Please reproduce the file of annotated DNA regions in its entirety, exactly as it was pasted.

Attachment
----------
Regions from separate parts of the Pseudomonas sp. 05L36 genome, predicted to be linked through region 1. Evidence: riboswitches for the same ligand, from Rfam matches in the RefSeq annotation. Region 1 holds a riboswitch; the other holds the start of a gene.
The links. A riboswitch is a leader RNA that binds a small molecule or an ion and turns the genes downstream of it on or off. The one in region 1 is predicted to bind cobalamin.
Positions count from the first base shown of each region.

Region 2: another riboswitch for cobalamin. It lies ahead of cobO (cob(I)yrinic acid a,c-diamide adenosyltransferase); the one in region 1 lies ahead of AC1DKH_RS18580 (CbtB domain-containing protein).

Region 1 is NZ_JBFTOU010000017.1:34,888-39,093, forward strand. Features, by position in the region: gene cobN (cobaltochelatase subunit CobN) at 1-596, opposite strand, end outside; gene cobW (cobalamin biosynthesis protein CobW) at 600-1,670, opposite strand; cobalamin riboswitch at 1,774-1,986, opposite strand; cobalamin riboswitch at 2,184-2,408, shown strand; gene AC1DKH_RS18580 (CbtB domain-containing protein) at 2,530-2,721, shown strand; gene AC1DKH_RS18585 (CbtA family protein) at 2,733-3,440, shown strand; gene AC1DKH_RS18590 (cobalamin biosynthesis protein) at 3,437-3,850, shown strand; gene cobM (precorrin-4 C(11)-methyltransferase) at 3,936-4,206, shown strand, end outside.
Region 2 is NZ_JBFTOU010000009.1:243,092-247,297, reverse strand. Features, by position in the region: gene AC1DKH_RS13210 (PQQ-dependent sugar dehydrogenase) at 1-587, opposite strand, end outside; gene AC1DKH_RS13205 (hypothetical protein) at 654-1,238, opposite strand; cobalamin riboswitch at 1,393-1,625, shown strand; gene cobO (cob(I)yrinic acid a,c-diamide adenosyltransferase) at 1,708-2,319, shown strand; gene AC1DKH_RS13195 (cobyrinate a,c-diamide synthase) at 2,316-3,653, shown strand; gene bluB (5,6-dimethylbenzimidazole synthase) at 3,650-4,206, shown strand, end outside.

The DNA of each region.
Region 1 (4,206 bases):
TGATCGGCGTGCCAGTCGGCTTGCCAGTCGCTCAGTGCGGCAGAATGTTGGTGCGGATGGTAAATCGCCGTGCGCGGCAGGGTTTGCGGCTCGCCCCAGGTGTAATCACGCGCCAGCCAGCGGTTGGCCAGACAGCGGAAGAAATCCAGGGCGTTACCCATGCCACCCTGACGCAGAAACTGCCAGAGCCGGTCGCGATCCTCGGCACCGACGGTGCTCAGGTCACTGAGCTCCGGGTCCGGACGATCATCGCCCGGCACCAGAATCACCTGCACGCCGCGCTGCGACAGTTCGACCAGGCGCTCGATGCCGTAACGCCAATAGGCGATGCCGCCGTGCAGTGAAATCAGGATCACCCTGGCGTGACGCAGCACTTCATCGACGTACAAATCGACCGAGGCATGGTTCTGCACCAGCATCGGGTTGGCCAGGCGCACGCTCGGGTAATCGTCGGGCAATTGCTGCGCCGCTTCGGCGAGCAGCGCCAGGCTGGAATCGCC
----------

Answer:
Regions from separate parts of the Pseudomonas sp. 05L36 genome, predicted to be linked through region 1. Evidence: riboswitches for the same ligand, from Rfam matches in the RefSeq annotation. Region 1 holds a riboswitch; the other holds the start of a gene.
The links. A riboswitch is a leader RNA that binds a small molecule or an ion and turns the genes downstream of it on or off. The one in region 1 is predicted to bind cobalamin.
Positions count from the first base shown of each region.

Region 2: another riboswitch for cobalamin. It lies ahead of cobO (cob(I)yrinic acid a,c-diamide adenosyltransferase); the one in region 1 lies ahead of AC1DKH_RS18580 (CbtB domain-containing protein).

Region 1 is NZ_JBFTOU010000017.1:34,888-39,093, forward strand. Features, by position in the region: gene cobN (cobaltochelatase subunit CobN) at 1-596, opposite strand, end outside; gene cobW (cobalamin biosynthesis protein CobW) at 600-1,670, opposite strand; cobalamin riboswitch at 1,774-1,986, opposite strand; cobalamin riboswitch at 2,184-2,408, shown strand; gene AC1DKH_RS18580 (CbtB domain-containing protein) at 2,530-2,721, shown strand; gene AC1DKH_RS18585 (CbtA family protein) at 2,733-3,440, shown strand; gene AC1DKH_RS18590 (cobalamin biosynthesis protein) at 3,437-3,850, shown strand; gene cobM (precorrin-4 C(11)-methyltransferase) at 3,936-4,206, shown strand, end outside.
Region 2 is NZ_JBFTOU010000009.1:243,092-247,297, reverse strand. Features, by position in the region: gene AC1DKH_RS13210 (PQQ-dependent sugar dehydrogenase) at 1-587, opposite strand, end outside; gene AC1DKH_RS13205 (hypothetical protein) at 654-1,238, opposite strand; cobalamin riboswitch at 1,393-1,625, shown strand; gene cobO (cob(I)yrinic acid a,c-diamide adenosyltransferase) at 1,708-2,319, shown strand; gene AC1DKH_RS13195 (cobyrinate a,c-diamide synthase) at 2,316-3,653, shown strand; gene bluB (5,6-dimethylbenzimidazole synthase) at 3,650-4,206, shown strand, end outside.

The DNA of each region.
Region 1 (4,206 bases):
TGATCGGCGTGCCAGTCGGCTTGCCAGTCGCTCAGTGCGGCAGAATGTTGGTGCGGATGGTAAATCGCCGTGCGCGGCAGGGTTTGCGGCTCGCCCCAGGTGTAATCACGCGCCAGCCAGCGGTTGGCCAGACAGCGGAAGAAATCCAGGGCGTTACCCATGCCACCCTGACGCAGAAACTGCCAGAGCCGGTCGCGATCCTCGGCACCGACGGTGCTCAGGTCACTGAGCTCCGGGTCCGGACGATCATCGCCCGGCACCAGAATCACCTGCACGCCGCGCTGCGACAGTTCGACCAGGCGCTCGATGCCGTAACGCCAATAGGCGATGCCGCCGTGCAGTGAAATCAGGATCACCCTGGCGTGACGCAGCACTTCATCGACGTACAAATCGACCGAGGCATGGTTCTGCACCAGCATCGGGTTGGCCAGGCGCACGCTCGGGTAATCGTCGGGCAATTGCTGCGCCGCTTCGGCGAGCAGCGCCAGGCTGGAATCGCC